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Jean-Claude Savoie goes through the security check as he arrives at court in Campbellton, N.B., on Tuesday, Nov. 1, 2016. Savoie is charged with criminal negligence causing death after two young brothers, Connor and Noah Barthe, were asphyxiated by an African rock python in August 2013. (Andrew Vaughan/THE CANADIAN PRESS)
Jean-Claude Savoie goes through the security check as he arrives at court in Campbellton, N.B., on Tuesday, Nov. 1, 2016. Savoie is charged with criminal negligence causing death after two young brothers, Connor and Noah Barthe, were asphyxiated by an African rock python in August 2013. (Andrew Vaughan/THE CANADIAN PRESS)

New Brunswick

Python lunged after killing two N.B. boys, Mountie tells trial Add to ...

A 45-kilogram python lunged, snapped its jaws, and made “growling noises” when it was forced back into its pen after killing two sleeping boys, an RCMP officer told a New Brunswick jury Tuesday.

Const. Stephane Dugas described the scene on the morning of Aug. 5, 2013, shortly after Jean-Claude Savoie, who is facing trial for criminal negligence in the boys’ deaths, called 911.

Dugas testified that he found Savoie wearing a bloody shirt, two boys who were beyond medical help, and a 4.7-metre snake in the laundry room.

Savoie followed Dugas’ instructions to return the snake to its enclosure, where it made noises, rose up almost 1.8 metres and lunged at the glass, Dugas said.

The two boys -- four-year-old Noah Barthe and his six-year-old brother, Connor -- were covered in red marks, and one had a lot of wounds.

“I knew at the time not much could be done,” said Dugas. “There was lots of blood.”

He said a paramedic examined the boys, but just shook her head.

Savoie, who now lives near Montreal, owned the Reptile Ocean pet store below his Campbellton apartment. The boys were having a sleepover with his son.

Crown attorney Pierre Roussel told the jury the python likely used an air duct to escape its enclosure in the apartment — and had tried to escape before.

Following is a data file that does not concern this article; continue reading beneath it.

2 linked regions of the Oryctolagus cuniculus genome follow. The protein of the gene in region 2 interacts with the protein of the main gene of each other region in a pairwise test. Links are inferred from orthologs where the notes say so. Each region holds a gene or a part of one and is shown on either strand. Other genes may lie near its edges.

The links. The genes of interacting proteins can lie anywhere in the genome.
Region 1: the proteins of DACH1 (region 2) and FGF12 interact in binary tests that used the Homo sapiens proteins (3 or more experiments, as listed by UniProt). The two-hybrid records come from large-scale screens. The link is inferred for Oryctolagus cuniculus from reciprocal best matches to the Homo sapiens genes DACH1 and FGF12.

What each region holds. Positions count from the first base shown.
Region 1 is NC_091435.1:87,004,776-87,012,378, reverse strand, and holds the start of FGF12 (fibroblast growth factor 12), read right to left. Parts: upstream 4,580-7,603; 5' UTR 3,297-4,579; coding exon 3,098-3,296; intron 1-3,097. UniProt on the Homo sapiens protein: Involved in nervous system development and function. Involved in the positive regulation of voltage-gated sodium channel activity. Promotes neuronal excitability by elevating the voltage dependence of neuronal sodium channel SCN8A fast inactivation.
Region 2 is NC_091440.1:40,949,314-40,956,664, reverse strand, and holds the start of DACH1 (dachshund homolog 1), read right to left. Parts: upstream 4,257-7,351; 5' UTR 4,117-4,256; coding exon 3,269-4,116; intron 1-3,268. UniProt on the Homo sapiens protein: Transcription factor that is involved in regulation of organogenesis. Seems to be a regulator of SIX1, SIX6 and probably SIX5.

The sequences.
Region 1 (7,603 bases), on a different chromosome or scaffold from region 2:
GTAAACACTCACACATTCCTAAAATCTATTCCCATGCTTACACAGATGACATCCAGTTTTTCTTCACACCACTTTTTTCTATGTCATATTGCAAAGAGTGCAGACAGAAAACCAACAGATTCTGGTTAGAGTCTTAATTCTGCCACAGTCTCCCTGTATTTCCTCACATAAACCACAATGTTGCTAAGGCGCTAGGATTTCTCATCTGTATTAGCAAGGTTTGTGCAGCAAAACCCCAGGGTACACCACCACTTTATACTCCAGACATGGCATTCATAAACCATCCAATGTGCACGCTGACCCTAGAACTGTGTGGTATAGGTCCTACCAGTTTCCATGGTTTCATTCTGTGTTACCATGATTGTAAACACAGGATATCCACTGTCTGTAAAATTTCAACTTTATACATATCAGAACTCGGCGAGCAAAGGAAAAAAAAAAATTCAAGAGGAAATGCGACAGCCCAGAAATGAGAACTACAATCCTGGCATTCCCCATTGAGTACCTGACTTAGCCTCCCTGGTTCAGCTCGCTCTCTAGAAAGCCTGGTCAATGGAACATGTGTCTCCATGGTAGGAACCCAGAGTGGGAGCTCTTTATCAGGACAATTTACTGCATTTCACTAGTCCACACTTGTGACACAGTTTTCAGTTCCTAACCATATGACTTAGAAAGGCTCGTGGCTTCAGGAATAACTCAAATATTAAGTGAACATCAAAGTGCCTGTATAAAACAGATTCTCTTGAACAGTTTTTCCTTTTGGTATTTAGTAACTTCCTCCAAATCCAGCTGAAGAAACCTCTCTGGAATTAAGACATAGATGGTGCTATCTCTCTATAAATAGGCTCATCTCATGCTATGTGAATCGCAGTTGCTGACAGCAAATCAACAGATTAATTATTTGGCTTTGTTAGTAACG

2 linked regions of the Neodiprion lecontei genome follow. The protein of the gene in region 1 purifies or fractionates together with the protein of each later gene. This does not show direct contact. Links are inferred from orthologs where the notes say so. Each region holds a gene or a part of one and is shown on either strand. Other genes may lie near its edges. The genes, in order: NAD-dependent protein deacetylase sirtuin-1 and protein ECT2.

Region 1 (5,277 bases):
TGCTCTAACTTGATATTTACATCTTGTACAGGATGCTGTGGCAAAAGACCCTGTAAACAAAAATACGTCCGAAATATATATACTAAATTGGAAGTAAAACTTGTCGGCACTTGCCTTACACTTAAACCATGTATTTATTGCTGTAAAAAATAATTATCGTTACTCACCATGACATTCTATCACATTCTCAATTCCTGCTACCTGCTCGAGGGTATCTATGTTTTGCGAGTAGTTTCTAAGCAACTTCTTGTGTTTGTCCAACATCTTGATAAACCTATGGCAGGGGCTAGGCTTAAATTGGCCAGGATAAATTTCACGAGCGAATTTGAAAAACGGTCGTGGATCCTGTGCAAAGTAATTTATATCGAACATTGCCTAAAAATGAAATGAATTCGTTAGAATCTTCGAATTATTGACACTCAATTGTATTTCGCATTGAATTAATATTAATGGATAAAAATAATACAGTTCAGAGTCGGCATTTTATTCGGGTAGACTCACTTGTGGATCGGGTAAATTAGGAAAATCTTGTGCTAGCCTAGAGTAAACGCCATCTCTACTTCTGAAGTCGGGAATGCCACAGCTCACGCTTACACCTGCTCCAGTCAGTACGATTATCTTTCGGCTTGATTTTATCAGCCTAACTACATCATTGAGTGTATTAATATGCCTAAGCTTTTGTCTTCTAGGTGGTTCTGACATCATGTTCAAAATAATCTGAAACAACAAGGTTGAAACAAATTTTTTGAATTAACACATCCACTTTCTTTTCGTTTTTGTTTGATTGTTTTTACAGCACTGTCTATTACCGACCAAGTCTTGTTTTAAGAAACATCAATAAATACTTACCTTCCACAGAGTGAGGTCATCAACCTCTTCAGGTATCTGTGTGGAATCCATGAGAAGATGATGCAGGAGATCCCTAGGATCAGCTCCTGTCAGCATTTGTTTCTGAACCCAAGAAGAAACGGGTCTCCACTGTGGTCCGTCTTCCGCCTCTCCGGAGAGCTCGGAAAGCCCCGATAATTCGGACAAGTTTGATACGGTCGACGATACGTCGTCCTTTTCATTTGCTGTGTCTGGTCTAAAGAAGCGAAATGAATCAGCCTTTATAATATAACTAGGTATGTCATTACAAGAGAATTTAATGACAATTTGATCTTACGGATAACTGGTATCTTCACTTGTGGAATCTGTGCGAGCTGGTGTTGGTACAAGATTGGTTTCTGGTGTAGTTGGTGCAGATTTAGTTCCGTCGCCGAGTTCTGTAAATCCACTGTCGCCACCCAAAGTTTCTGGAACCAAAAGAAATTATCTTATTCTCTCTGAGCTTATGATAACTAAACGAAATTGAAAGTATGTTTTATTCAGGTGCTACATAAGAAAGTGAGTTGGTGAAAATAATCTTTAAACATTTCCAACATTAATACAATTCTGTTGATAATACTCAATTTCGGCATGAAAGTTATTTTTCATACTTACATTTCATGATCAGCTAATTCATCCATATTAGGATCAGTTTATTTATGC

“Mr. Savoie committed a breach of duty to take care of those children when they were left with him by their mother,” Roussel told the jury. “He didn’t kill them himself but he failed to take precautions.”

Roussel said in his opening statement they will hear the snake had gotten into the duct before, and that an employee had warned Savoie the vent cover needed to be repaired.

“Mr. Savoie neglected to cover said vent and left an opening in his snake pen and that through that the snake was able to escape and cross through the vent and drop into the living room.”

He said the vent cover was found on the floor of the snake enclosure.

“Mr. Savoie was aware of the behaviour and nature of this African rock python that he was keeping. You will hear evidence that this snake was pretty aggressive. That there were special measures that had to be taken in order to care for it,” he said.

Roussel called the deaths of the boys “a sad story, a tragic story.” Savoie was a family friend who had taken the boys shopping and to a farm before the sleepover with his son.

Some people in the public gallery became emotional as the audio of Savoie’s 911 call was played for the jury Tuesday.

“Two kids are dead,” Savoie told the dispatcher. “There’s a python that got out and killed the two kids.”

He told the dispatcher that the snake was still loose, and he had to go back upstairs because he had another child up there.

“Can you just send someone here please?” Savoie said to the dispatcher.

Another police officer who responded to the scene also told the court Tuesday that he observed the python being very aggressive after it was put back into its enclosure.

“It was standing on its tail and charging the glass,” Sgt. Rene Labbe said.

“I observed the snake trying to reach the vent hole in the ceiling.”

Labbe said Savoie then grabbed the snake and put it in a garbage bin. It was then padlocked and removed from the property.

As the trial got underway Tuesday, the judge instructed the four-man, eight-woman jury about the presumption of innocence, and said Savoie starts with a “clean slate” at the beginning of the trial.

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